May 7, 1998
Clearly, rabbis are not always at ease in a hospital setting, nor are they always knowledgeable about today's medical practices. But for spiritual comfort in time of crisis, even the not-very-religious frequently turn to their rabbis.
A unique program at Hebrew Union College brings rabbinical students into the world of medicine so that they can better serve their future congregants. HUC's chaplaincy training program, partially funded by a grant from Mr. and Mrs. Irving Kalsman, provides for student internships in hospitals throughout Southern California. The program's innovative centerpiece is a one-semester course in which Dr. William Cutter (assisted this year by Rabbi Alan Henkin) uses Jewish texts to talk philosophically about illness and then brings students into the hospital to see for themselves what healing is all about.
The carefully selected student rabbis meet with doctors, make hospital rounds to visit patients, then keep personal journals of what they've learned.
"This class is a place where they really lose their innocence," said Cutter, professor of education and literature at HUC and a rabbi, "and that is a wonderful thing."
Some of the students (two men and five women) believe that, as ordained rabbis, they might gravitate toward a hospital chaplain's post. Others have signed on as a way of countering painful memories.
"It was a chance for me to face reality," said Daniel Treiser, who, as a boy, coped with his father's heart attack. "I knew it was there, and I knew I wasn't comfortable with it."
Recognizing how much harder it is for a rabbi to help with healing than with celebration, Miriam Cotzin summed up a common view: "It's about learning how to really be present for people in difficult and challenging moments."
During the semester, these student rabbis have gained practical insight into the mitzvah of bikur holim (visiting the sick). Karen Shahon, who, as an HUC chaplaincy intern, spends more time at UCLA Medical Center than her fellow students, has discovered one good way to interact with the seriously ill: "It's not always what you say but what you don't say. The silent times really help people."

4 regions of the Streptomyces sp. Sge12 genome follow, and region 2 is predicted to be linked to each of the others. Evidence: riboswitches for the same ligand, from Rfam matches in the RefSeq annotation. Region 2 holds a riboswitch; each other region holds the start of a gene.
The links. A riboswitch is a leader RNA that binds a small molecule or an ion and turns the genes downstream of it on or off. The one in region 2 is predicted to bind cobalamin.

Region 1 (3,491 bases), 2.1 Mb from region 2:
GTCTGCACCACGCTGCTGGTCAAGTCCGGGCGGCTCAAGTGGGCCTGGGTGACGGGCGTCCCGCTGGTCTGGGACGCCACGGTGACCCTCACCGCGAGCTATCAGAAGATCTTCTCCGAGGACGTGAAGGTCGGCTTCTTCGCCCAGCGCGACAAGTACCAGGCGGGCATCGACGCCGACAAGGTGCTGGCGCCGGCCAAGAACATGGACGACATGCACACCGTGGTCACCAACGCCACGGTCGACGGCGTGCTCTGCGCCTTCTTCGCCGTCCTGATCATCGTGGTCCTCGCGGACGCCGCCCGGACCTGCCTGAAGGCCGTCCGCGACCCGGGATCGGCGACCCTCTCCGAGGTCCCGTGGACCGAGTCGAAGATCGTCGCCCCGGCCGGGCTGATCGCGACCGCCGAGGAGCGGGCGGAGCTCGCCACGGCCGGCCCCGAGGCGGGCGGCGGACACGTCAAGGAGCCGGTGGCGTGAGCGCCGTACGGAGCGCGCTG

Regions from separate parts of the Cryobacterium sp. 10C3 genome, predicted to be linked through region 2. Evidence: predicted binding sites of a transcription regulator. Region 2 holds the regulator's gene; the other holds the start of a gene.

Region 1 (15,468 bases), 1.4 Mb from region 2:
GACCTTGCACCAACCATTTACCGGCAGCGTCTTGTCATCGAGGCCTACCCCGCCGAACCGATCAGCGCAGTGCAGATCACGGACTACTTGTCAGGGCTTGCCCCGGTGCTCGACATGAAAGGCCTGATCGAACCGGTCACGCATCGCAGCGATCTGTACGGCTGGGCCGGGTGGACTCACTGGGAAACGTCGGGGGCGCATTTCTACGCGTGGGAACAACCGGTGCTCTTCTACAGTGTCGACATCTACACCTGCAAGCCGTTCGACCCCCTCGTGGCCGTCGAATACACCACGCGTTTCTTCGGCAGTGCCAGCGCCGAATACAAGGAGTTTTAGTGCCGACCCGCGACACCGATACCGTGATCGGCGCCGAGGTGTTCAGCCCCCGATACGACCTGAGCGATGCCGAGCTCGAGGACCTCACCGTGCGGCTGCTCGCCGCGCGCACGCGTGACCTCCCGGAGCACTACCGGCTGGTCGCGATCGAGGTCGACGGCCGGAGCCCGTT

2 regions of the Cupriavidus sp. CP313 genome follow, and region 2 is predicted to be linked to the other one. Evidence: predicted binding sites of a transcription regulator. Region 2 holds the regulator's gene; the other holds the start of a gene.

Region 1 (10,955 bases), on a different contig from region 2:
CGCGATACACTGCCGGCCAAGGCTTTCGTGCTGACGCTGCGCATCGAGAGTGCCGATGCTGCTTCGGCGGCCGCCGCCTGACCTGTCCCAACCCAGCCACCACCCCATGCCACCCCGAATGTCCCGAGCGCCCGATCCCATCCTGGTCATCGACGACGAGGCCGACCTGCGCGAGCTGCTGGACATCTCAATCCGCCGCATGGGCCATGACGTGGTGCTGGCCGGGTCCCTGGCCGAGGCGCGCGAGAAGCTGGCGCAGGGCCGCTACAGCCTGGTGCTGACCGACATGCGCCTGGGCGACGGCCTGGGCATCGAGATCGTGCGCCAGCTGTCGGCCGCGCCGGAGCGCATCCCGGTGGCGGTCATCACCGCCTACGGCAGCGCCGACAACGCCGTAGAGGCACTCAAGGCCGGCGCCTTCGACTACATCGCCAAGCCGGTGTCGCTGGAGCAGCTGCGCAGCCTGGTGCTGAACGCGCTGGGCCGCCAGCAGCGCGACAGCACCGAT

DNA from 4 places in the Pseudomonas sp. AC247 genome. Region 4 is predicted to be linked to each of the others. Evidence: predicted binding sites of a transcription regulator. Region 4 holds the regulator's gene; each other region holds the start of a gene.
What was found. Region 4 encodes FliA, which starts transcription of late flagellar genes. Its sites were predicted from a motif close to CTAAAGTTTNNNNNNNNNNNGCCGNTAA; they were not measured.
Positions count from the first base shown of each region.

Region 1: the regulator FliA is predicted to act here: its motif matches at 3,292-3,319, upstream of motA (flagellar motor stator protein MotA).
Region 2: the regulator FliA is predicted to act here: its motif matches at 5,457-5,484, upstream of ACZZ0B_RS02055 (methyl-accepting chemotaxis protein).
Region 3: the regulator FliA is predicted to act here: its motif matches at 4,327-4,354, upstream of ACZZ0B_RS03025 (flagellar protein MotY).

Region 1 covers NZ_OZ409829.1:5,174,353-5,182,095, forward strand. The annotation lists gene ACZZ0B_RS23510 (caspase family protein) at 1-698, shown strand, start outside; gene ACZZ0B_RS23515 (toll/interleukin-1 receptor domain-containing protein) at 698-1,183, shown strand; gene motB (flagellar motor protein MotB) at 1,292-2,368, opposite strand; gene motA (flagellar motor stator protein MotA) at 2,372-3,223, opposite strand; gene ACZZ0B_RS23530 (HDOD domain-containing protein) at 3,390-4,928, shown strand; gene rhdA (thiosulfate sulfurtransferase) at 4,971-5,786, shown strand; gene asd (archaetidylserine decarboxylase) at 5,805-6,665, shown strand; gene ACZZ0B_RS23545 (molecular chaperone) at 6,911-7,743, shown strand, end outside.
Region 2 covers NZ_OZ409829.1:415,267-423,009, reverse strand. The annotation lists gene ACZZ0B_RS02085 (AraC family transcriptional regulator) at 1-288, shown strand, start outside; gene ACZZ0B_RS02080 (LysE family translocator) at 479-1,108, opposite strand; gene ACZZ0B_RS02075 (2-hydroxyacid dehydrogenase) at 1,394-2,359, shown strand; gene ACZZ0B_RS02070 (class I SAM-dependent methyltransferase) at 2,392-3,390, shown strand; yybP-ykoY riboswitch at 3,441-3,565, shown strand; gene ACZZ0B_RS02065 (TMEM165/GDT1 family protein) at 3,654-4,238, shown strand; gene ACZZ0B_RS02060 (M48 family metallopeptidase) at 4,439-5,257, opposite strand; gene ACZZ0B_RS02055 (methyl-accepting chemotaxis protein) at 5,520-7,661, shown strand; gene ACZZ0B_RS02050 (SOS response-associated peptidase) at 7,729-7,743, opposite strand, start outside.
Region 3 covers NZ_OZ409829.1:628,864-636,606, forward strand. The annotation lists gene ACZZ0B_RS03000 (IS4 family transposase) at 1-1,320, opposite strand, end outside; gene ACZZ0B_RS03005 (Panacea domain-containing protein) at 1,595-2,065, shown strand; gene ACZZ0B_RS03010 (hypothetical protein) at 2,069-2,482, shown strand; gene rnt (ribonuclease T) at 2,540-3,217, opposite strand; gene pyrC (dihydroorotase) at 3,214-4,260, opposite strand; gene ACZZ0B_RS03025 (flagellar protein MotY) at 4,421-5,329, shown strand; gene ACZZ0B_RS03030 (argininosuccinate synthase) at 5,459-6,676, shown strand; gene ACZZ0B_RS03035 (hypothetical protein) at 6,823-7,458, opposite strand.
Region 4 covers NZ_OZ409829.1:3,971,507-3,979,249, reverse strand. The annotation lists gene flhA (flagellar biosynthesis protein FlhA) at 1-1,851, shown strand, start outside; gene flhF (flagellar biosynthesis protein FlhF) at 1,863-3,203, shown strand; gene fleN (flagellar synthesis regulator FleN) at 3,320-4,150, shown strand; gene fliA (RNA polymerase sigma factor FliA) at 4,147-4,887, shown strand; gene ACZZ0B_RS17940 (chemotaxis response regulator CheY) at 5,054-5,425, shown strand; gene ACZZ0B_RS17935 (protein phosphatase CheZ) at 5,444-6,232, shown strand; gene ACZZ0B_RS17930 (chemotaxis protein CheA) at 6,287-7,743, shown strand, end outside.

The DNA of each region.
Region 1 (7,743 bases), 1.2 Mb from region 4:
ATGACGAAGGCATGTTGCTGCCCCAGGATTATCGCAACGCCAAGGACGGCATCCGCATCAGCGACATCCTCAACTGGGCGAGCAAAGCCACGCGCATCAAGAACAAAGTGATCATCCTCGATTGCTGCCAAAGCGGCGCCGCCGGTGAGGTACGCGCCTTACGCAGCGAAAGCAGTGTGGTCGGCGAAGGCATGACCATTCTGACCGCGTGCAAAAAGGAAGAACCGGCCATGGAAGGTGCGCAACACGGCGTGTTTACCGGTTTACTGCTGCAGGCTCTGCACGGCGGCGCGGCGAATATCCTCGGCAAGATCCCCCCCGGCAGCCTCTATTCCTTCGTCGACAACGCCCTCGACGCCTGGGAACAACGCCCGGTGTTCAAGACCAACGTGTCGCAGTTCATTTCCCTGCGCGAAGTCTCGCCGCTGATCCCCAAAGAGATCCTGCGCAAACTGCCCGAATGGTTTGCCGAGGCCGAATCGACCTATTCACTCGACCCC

While focusing on the illness of others, the students also gain new understanding of themselves. At the first session, the Rev. David Myler, head chaplain at UCLA Medical Center, warned the students that "it's very important to learn what gets triggered in you and what kind of things push your buttons."
Later, after a first round of visits to sickbeds, Susan Lippe wrote in her journal, "I need to learn to control my tears." Fortunately, none of this semester's student rabbis has fainted at the sight of blood and tubes. When Lippe recently spent an afternoon in the ICU, comforting a seriously ill patient and his loved ones, her main problem was that "it was hard to suppress my curiosity and be present only for the family."
An important part of the HUC course is the informal lectures by top medical professionals. Dr. Leslie Eber, a cardiologist who has treated Cutter (who has had several major heart attacks), gave the students an in-depth look at heart disease. He then brought home to them the crucial importance of the rabbi within the healing process. When Eber's own 90-year-old mother was recently hospitalized, a visit from a young female rabbi made all the difference. "It was like a beautiful, warm wind that came through that room. It helped her turn the corner emotionally."
By the same token, in this era of HMO's and medical cutbacks, the rabbi must take up the slack for doctors who are too angry and confused to pay attention to a patient's emotional state. Eber told the rabbis-to-be: "We need you because we're not doing our job anymore. We're treating people on conveyor belts. I don't think people are getting bad care. I think they're getting heartless care."
It's the rabbis, then, who need to put heart back into the medical system.
Karen Shahon, an HUC chaplaincy intern, talks with a patient at UCLA Medical Center. Photo by Peter Halmagyi